Are All People in Prison or Jail Eligible for Parole?

No. As noted above, you generally don't qualify for parole unless you serve a certain percentage of your sentence. Additionally, some individuals are sentenced to life without parole, which means they must remain in prison for the rest of their lives. These individuals aren't eligible for parole at any time.

What Does the Parole Process Look Like?

So, how does parole work? Again, there are some variations from state to state, but it typically works like this:

1. You reach your parole eligibility date.

2. You fill out and sign your official application for parole.

3. You attend a parole hearing. During this hearing, you get to explain to the board why you believe you're a good candidate for parole. Board members may also hear testimony from other people involved in your case, such as victims, social workers and law enforcement officers.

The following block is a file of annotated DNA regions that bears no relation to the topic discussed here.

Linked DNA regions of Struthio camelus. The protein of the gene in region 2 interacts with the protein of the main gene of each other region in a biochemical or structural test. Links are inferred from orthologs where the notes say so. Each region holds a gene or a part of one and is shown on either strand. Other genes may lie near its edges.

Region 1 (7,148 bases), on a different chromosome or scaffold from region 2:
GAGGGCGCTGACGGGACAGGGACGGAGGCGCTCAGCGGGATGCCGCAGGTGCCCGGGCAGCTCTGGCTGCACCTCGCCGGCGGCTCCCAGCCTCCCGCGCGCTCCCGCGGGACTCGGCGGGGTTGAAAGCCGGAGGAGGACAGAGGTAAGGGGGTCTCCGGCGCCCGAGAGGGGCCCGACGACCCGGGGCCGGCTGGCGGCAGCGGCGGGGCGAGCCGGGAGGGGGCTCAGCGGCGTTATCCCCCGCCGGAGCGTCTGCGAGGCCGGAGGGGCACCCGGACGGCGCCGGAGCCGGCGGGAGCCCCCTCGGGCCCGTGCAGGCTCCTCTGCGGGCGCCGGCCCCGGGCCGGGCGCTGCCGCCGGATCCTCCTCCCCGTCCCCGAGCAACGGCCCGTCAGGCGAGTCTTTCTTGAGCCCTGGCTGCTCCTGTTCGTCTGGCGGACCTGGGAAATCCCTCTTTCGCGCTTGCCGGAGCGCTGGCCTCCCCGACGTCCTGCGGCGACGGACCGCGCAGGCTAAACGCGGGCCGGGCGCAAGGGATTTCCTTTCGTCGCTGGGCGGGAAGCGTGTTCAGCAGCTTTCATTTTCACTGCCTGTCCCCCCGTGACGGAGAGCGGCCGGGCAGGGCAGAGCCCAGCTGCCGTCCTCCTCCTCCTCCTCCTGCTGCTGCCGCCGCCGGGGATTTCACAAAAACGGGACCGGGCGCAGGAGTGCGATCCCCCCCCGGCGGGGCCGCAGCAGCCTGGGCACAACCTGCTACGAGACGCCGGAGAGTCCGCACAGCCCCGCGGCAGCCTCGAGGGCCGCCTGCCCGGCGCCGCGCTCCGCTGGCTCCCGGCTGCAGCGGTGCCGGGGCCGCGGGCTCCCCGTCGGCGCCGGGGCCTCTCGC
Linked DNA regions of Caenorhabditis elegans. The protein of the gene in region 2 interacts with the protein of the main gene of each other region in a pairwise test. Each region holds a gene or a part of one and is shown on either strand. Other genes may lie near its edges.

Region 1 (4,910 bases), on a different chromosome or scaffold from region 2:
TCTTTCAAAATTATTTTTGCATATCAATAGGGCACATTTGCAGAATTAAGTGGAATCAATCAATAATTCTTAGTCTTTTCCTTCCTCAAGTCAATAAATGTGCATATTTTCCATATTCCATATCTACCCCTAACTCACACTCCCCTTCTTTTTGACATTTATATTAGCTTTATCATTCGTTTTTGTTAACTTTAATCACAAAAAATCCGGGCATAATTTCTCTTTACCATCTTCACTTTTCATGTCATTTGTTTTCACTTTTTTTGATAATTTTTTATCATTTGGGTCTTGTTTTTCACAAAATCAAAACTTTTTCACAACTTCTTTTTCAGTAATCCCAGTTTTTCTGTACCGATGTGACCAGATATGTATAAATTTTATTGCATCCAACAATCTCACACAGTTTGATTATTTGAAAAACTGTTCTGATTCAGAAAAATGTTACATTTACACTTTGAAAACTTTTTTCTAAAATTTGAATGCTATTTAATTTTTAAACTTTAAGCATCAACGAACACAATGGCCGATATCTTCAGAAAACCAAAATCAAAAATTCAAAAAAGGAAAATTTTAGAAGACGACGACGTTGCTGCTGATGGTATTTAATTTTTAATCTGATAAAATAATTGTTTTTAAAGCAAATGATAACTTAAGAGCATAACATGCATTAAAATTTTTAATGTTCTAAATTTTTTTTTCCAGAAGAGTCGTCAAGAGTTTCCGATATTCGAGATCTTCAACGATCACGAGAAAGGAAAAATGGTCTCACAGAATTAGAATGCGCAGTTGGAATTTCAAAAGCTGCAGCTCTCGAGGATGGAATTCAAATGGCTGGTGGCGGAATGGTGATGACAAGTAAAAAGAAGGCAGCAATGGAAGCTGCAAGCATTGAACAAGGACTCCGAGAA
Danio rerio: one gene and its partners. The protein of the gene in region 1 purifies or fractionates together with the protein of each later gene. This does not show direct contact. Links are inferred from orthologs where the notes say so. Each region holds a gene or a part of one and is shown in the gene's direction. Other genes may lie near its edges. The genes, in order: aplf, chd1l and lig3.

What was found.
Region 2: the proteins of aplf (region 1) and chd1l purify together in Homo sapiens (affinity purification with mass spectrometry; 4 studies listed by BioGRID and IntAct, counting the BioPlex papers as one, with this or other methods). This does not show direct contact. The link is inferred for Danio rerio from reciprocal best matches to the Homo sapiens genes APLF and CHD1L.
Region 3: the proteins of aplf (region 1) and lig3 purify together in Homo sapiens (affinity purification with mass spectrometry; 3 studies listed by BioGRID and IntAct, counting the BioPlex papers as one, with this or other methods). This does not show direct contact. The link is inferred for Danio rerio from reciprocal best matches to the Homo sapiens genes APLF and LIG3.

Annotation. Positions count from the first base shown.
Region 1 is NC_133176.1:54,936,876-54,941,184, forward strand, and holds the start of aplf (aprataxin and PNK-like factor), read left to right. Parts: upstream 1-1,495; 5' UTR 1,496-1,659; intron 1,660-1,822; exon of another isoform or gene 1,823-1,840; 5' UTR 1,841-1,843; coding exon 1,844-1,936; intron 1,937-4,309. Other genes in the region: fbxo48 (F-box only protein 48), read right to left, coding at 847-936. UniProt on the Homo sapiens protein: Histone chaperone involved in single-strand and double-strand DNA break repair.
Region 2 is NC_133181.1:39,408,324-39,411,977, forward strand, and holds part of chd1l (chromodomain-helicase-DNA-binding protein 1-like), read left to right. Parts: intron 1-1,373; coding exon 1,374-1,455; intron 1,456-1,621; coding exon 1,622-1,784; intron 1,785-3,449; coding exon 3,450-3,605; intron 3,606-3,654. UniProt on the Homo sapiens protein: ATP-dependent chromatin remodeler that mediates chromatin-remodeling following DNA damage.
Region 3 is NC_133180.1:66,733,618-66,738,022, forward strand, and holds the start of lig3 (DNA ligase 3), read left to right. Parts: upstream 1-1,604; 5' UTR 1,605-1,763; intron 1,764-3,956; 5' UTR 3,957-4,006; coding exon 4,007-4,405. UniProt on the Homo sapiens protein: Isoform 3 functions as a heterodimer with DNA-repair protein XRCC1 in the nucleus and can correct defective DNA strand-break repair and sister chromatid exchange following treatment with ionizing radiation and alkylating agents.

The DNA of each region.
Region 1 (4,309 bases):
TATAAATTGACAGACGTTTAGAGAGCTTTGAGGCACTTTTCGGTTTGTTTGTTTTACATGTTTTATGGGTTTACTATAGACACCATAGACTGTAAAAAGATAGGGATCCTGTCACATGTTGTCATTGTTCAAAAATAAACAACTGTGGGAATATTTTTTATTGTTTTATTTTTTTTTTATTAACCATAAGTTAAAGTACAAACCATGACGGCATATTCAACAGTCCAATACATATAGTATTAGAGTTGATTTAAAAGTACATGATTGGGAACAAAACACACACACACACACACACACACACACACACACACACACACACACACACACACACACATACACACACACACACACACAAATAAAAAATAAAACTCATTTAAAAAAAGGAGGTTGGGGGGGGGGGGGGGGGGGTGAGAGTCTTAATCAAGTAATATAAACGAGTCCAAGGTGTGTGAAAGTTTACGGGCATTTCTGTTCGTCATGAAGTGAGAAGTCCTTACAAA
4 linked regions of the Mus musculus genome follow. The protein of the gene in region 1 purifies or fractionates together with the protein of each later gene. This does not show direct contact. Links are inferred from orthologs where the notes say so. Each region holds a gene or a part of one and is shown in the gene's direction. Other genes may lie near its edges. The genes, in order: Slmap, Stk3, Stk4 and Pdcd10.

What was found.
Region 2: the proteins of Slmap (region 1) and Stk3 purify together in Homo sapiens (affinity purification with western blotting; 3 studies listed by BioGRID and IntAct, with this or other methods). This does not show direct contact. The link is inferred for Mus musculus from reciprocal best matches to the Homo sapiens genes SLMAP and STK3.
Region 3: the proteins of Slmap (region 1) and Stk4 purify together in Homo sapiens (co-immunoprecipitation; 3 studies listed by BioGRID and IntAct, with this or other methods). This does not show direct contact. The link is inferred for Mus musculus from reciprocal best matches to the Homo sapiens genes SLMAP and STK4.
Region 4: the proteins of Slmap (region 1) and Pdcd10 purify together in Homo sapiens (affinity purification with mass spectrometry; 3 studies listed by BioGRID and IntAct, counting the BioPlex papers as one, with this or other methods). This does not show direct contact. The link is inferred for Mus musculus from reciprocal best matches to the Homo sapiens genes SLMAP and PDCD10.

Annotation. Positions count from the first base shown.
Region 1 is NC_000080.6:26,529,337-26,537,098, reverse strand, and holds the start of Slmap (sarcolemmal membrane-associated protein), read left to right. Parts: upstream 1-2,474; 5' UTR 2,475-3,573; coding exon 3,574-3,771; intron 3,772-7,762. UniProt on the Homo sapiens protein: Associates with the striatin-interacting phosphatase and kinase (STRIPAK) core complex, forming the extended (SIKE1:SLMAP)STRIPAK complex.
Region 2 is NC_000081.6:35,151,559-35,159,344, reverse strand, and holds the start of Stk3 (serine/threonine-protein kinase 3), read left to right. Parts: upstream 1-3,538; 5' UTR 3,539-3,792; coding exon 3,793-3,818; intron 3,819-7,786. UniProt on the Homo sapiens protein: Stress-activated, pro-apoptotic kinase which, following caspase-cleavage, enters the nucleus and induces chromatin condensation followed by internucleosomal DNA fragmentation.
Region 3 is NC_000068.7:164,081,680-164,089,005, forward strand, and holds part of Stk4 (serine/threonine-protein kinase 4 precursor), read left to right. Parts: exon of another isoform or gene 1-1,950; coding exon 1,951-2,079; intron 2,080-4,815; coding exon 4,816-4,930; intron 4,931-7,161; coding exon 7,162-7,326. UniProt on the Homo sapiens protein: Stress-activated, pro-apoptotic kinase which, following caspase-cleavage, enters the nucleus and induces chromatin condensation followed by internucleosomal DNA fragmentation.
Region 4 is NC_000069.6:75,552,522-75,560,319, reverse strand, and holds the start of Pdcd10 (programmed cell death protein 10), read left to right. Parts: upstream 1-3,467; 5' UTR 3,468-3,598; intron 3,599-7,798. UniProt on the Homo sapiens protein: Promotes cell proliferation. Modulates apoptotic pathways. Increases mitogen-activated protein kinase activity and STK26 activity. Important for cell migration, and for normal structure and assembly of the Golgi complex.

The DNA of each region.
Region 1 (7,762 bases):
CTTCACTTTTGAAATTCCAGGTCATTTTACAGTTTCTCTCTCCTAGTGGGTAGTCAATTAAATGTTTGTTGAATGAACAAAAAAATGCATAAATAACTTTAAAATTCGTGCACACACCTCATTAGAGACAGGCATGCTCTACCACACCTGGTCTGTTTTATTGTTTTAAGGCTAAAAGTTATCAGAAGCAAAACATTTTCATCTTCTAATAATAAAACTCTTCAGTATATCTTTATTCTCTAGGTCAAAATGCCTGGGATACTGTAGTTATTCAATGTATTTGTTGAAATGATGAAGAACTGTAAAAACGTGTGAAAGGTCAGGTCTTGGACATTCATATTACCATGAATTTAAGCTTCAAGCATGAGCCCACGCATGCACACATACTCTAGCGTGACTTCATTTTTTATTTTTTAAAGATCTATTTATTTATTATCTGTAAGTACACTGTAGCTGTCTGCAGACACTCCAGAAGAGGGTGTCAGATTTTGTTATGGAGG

4. The parole board makes a decision. If your application is approved, don't expect to go home right away. It may take a while to finalize your application and get you set up with the services you need to succeed once you return to the community.

How Long Is Parole?

It depends on your sentence. If you served three years of a five-year sentence, for example, your parole should last for two years. However, parole boards have the authority to revoke parole under certain circumstances. For example, if you don't report to your parole officer as required, you may have to return to prison to serve the remainder of your original sentence.

What Are the Rules of Parole?